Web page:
Now that the firewall sealant has cured, I fastened the manifold pressure and oil pressure lines to the firewall at two points.
I used some 3M FireBarrier 2000+ to seal the openings around the firewall recess so that I can finish off attaching things to the firewall.
While waiting for that to dry, I started modifying the axle nuts for the Avery Tools jack stand brackets. I drilled the nutplate out from the end of the nuts and then drilled a 1″ hole in the end of each nut using a 1″ hole saw.
The bracket will get installed over the end of the nut and the nutplate will be reinstalled on the bracket. A groove will need to be filed in each nut so that this bracket will be flush with the end, but this will wait until I’ve drilled the axles to the nuts so that I can install these brackets parallel with the ground. This will make it easier to reach the screws on each side so that I can take the bracket off when jacking up the axle.
I stopped by the post office this morning and shipped off the plastic side panels. Despite the fairly large size of the box, it was only $15 to ship it to Oregon. The cowl was over their size limits, so I had to take it to UPS. Despite it being only a little bit bigger box and not that much heavier, UPS charged $230 to ship it! What a fucking ripoff…
After much back and forth with Van’s, it looks like my cowl was trimmed too much at the factory. I spoke with Mike and Gary at M&W Composites (who manufacture the cowl for Van’s), and they agreed it seems wrong and asked me to ship it back to them so they can lay up some more glass along the sides. I packaged up the cowl and plastic side panels so that I can ship them out tomorrow.
I did a little further trimming on the canopy latch handle brackets and then trimmed the side panel to fit around it and the push/pull tube.
Here’s a closeup of the cutout around the canopy latch. The fit is snug across the bottom and aft end and follows the side caps along the front edge.
Here’s a closeup of the cutout for the push/pull tube. I’ll need to paint the area behind here and around the latch handle since the side panels won’t completely cover these areas.
Luke at Classic Aero Designs recently sent me the unfinished Aviator side panels so that I could custom fit them to my plane. Since I’m using shorter air vent brackets and an after market canopy latch, I asked him to leave them uncut so I could trim them to exactly fit my air vent brackets and canopy latch handle. They marked the planned cut lines in silver ink. I cut around the air vent, and you can see they would have removed way too much material.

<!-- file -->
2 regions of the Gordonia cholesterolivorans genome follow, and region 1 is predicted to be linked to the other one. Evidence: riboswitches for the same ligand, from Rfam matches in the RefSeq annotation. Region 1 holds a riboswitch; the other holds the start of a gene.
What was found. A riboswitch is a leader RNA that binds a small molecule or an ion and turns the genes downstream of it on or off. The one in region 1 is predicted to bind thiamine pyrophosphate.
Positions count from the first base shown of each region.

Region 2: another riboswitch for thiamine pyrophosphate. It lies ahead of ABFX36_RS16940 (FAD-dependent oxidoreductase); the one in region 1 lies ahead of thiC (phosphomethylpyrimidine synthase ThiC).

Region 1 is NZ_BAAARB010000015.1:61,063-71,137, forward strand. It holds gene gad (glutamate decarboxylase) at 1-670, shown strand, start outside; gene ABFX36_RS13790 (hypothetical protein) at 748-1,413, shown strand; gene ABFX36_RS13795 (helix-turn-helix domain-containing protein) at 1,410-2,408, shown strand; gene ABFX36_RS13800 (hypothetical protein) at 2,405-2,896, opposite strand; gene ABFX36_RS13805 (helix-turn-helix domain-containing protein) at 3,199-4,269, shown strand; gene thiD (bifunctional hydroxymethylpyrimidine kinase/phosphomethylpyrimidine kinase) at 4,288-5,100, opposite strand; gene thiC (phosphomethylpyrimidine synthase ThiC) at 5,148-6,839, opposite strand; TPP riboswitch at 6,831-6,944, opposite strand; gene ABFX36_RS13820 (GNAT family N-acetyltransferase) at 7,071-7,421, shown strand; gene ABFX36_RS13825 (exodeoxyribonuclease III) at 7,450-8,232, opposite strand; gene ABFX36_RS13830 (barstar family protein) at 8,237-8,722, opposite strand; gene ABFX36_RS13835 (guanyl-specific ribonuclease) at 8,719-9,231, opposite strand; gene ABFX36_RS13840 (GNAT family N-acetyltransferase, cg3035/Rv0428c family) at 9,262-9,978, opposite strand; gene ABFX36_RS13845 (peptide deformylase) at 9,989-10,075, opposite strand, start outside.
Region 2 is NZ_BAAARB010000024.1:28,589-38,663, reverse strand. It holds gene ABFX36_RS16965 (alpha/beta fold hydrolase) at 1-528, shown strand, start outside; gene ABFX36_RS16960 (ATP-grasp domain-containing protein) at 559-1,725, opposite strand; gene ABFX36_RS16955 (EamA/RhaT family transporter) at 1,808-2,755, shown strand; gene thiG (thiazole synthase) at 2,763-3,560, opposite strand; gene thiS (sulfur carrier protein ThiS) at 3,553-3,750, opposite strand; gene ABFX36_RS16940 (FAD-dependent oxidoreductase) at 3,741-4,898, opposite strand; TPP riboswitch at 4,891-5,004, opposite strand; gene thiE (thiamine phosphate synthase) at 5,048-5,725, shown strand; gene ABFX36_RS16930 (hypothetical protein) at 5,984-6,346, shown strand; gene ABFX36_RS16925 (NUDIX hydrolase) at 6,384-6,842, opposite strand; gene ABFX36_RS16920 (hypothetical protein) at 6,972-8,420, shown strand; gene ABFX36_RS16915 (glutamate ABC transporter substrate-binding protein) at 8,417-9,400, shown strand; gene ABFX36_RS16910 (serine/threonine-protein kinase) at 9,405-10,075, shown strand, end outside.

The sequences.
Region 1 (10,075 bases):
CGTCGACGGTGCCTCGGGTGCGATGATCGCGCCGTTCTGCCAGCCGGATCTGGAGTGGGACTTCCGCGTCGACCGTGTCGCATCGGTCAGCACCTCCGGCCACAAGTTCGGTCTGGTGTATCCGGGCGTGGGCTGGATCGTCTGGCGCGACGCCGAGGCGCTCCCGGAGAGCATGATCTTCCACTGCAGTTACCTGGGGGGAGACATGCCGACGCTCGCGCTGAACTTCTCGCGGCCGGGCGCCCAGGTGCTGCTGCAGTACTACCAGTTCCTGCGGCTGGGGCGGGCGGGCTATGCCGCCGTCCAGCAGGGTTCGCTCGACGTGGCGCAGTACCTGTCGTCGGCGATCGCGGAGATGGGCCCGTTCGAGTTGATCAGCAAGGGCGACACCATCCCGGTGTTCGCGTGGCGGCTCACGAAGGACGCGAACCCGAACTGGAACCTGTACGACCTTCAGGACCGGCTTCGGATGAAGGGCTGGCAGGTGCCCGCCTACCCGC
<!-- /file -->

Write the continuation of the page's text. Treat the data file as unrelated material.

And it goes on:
I also trimmed the aft end to tick under the canopy latch plate and to fit around the canopy latch torque tube. The marked cutout to the right is for the rod that connects the canopy latch handle to the idler arm.
I fabricated the additional clips that attach the instrument panel to the forward canopy supports.
Here’s another shot from behind the instrument panel showing where these clips attach. You can also see that I’ve finished the left air vent support bracket and drilled it to the side skin.
Here’s the front side.
I only used the top three holes to attach the bracket since these vents are smaller than the Van’s stock plastic vents. I’ll fill the bottom holes with an extra rivet.
Here you can see how I ensured the air vent brackets were coplanar before drilling the brackets to the side skins.
Andair recently posted that they had updated their fuel pump design and offered a free upgrade for anyone that had purchased one of the older designs. Mine arrived today and I quickly installed it. The controller is now integrated, so that leaves an empty spot next to the pump on the mounting bracket. I don’t think I’ll mount anything here though.
My ELT showed up yesterday from Gulf Coast Avionics. I drilled the mounting plate to the shelf and installed nutplates so the mounting plate can be removed in the future if necessary. There are three connections necessary for the ELT: a telephone cable that connects the ELT to the audio alert box and remote interface, an insulated four-conductor wire for power, ground, and GPS serial input, and the antenna cable.
I connected the telephone wire and snaked the other end through the conduit and up behind the panel. I had to cut the RJ12 connector off of the end so that it would fit through the conduit, but that just gave me an excuse to buy another tool so that I could crimp a new connector on the other end after I was done :-). Even if I hadn’t needed to cut the end off to route the wire, I would probably have done so anyway so that I can make the wire the exact length necessary instead of coiling up the extra wire.